Pumping capacity increased
After lava had covered one fifth of the town by the end of March, there was a change in
the operation. At that time 32 pumps, fully equipped, were received from the United States.
Their capacity was 800-1000 l s-1, the delivery head was approximately 100 meters in 1,000-m-long pipe sections. After they were put into use, the lava edge facing the town moved only a
little, then came to a standstill.
All of these pumps arrived by airplanes at Keflavík on 26-30 March (on three U.S. Air
Force C-141's and one C-5 transport aircraft), and they were transported by ship to
Originally it was planned to place all of the newly arrived pumping equipment on
Nausthamarsbryggja [Nausthamars Wharf], where loading and unloading is rather easy in
emergencies and access to seawater were good. But, when the lava flow started to cover the
town, and headed directly towards the pier, it was decided, therefore, to move all of the pumping
equipment to Básaskersbryggja [Básaskers Wharf] to cool the north side of the lava edge. A few
pumps were also put on a barge from the State Lighthouse and Port Authority and on the
dredging boat Vestmannaey; it pumped for awhile on the lava edge directly from the seaside.
When the pumps were installed, they were divided into four independent units in order to
increase reliability. Each unit consisted of two low-pressure suction pumps that pumped into a
reservoir vessel. Five to seven high-pressure pumps were used to transfer the water from the
reservoir to a high-pressure tank. The water was transferred in 8 in - 12 in (20 cm - 30 cm)
diameter pipes from the high-pressure tank onto the lava.
The pumps were assembled without any problems, and the work continued day and night.
The first unit was put into use on 30 March, the second unit on 1 April, the third unit on 2 April,
and the fourth unit on 4 April. The quantity of water these 4 units pumped was about 1,000 l s-1,
and it was aimed at the westerly lava edge from the processing plant up to Vilpa and across the
lava flow above Sólhlíð. In addition, about 200 l s-1 was pumped on the northern edge from
Pumps and engines
Table 1 is a summary of the [types of] pumps used in the lava cooling from the beginning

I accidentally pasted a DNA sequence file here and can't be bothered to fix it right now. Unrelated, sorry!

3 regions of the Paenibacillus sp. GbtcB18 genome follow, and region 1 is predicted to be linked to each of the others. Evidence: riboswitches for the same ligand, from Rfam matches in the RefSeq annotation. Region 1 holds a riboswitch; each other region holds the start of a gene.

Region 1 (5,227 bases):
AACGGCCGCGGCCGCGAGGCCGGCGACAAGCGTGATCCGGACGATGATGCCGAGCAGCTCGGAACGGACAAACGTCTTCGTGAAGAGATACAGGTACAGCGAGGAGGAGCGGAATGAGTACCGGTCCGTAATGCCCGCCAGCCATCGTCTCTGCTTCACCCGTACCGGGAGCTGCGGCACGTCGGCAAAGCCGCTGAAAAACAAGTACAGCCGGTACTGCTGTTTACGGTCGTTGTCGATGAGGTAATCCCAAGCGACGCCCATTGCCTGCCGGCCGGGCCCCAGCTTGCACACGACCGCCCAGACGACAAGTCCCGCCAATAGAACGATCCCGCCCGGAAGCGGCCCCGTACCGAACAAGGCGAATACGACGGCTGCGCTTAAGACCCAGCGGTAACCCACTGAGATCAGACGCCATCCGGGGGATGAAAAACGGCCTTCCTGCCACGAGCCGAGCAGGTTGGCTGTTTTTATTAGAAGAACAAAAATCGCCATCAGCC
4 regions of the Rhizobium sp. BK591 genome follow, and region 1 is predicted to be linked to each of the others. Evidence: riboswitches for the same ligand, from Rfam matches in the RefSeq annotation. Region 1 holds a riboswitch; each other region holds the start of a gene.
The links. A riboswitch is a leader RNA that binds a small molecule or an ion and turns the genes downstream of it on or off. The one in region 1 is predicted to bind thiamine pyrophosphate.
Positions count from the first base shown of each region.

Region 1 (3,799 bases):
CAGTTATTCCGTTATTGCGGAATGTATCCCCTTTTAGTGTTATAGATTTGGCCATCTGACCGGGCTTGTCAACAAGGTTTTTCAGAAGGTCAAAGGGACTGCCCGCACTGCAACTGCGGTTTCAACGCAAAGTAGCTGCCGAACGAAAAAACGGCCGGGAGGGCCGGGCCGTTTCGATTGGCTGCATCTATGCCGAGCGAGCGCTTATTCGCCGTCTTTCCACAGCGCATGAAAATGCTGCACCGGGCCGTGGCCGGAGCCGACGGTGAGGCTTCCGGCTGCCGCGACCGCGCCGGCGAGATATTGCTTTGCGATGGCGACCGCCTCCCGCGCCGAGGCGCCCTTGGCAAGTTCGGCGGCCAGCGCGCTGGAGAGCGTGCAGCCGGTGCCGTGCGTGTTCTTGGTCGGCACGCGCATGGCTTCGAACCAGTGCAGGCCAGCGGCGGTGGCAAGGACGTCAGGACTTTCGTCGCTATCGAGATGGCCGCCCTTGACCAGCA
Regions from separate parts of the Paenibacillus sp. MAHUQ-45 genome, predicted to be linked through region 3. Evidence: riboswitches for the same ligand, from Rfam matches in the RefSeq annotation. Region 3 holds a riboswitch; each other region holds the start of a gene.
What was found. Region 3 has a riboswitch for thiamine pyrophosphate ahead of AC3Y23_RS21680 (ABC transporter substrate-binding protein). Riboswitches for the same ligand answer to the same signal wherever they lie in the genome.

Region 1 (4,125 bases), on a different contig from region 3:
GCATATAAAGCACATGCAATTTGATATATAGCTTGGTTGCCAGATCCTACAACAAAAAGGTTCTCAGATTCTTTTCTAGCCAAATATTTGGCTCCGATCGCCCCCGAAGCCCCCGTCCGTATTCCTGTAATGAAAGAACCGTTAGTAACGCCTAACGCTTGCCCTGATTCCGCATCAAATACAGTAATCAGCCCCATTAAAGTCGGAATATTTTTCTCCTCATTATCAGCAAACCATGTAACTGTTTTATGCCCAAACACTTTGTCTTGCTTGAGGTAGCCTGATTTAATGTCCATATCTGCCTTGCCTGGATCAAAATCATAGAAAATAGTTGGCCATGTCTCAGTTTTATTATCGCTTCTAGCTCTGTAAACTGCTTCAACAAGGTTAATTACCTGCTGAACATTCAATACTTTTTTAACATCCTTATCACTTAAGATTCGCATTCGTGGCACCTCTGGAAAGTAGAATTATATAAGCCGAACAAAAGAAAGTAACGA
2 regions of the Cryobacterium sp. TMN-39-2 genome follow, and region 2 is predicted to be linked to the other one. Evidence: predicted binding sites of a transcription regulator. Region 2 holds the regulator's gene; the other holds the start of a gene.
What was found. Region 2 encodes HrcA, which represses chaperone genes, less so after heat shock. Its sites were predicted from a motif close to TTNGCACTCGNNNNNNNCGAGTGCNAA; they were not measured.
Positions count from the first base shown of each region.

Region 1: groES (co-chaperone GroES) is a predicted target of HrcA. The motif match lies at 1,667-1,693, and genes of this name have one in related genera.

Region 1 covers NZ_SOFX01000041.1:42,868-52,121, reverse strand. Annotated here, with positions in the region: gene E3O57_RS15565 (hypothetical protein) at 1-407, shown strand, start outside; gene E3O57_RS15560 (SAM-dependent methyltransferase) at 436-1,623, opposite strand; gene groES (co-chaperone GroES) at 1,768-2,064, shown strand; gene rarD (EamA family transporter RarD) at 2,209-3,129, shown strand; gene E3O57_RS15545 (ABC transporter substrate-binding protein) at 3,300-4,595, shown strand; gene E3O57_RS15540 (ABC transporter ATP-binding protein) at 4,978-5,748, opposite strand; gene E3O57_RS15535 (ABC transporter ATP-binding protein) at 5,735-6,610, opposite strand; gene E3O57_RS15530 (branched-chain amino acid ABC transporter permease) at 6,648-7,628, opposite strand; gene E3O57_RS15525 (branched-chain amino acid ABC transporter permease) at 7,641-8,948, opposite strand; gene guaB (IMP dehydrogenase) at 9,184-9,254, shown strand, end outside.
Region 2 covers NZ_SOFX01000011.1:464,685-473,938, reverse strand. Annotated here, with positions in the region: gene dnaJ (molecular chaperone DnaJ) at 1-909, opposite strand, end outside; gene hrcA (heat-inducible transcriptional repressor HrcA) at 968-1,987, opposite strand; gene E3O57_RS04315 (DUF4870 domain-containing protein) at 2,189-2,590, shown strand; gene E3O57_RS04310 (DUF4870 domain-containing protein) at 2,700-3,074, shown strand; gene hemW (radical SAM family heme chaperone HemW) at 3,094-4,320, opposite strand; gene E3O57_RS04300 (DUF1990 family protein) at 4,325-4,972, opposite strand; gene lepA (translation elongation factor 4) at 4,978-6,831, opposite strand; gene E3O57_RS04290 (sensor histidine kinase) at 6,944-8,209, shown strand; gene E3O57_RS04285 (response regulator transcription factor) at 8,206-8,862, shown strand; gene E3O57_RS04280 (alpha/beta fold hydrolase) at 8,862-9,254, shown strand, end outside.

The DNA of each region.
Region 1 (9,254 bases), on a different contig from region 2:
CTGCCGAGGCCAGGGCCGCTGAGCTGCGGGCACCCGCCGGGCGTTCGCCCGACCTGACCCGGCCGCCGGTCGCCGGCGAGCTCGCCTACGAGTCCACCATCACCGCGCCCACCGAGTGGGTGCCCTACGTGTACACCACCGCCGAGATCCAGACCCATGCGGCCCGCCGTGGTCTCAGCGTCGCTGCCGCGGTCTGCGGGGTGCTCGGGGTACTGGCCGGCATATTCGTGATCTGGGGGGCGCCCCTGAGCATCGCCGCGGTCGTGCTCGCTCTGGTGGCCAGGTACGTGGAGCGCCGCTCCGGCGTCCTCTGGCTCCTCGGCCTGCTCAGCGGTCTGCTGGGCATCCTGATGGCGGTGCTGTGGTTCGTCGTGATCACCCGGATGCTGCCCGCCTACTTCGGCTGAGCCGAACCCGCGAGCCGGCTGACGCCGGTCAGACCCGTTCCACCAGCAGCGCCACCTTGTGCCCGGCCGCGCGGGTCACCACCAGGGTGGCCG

of April until cooling operations were terminated on 10 July 1973. It should be mentioned that
the suction pumps were only used to supply the high-pressure pumps. It should also be noted
that the quantity of water-pump discharge under a certain pressure does not indicate the actual
quantity pumped each time, because it was dependent upon distance, delivery head, and pipe
The total number of pumps [deployed] was 43. Of those, 23, or more than half, were operated
by gasoline engines, the others by diesel engines. The power of the gasoline engines was more
than two-thirds of the total power of all the engines. They were considerably more inconvenient
to use than the diesel engines, because of greater maintenance requirements and noise. The
pumps that were connected to the gasoline engines were, in addition, designed to pump oil and
gasoline, not water, and certainly not seawater. The pumps in question are the so-called
"invasion pumps," that originally were supposed to pump oil-and-gasoline supplies ashore for the
U.S. Navy. These pumps were manufactured before 1953 and had become obsolete. However,
because of their great delivery head, it was possible to pump seawater far onto the lava and close
to the crater.
|Table 1. - Summary of pumps [deployed for lava cooling]
||Quantity (1 s -1)
|| Capacity (m)
|Pressure pumps, single-stage
|High-pressure pumps, double-stage
|Horsepower total: 3,600 hp (2,700 kw)
|23 gasoline engines: 68 percent of total power
|20 diesel engines: 32 percent of total power
When the pumps had been operating for several weeks, the impeller shafts started to break
(approximately 50 percent of them). The pumps were kept operating by constantly building new
and improved shafts of stronger steel in Reykjavík.
The reasons for the shafts breaking were without a doubt manyfold; as was mentioned before,
some of the pumps were not designed for pumping water, but for pumping oil and, therefore, the
shafts were too weak. It was also noticed that the impellers eroded non-uniformly because of
cavitation, especially on the suction pumps, and that caused the shafts to break from metal
Other difficulties were caused because packing between the pumphousing and the shaft
tended to deteriorate. The pumps then had to be taken out of service and the packing changed.
Close to the end of the operation the valves began to wear out. However, this can be considered
normal wear and tear, because, by then, the pumps had been operating almost continuously for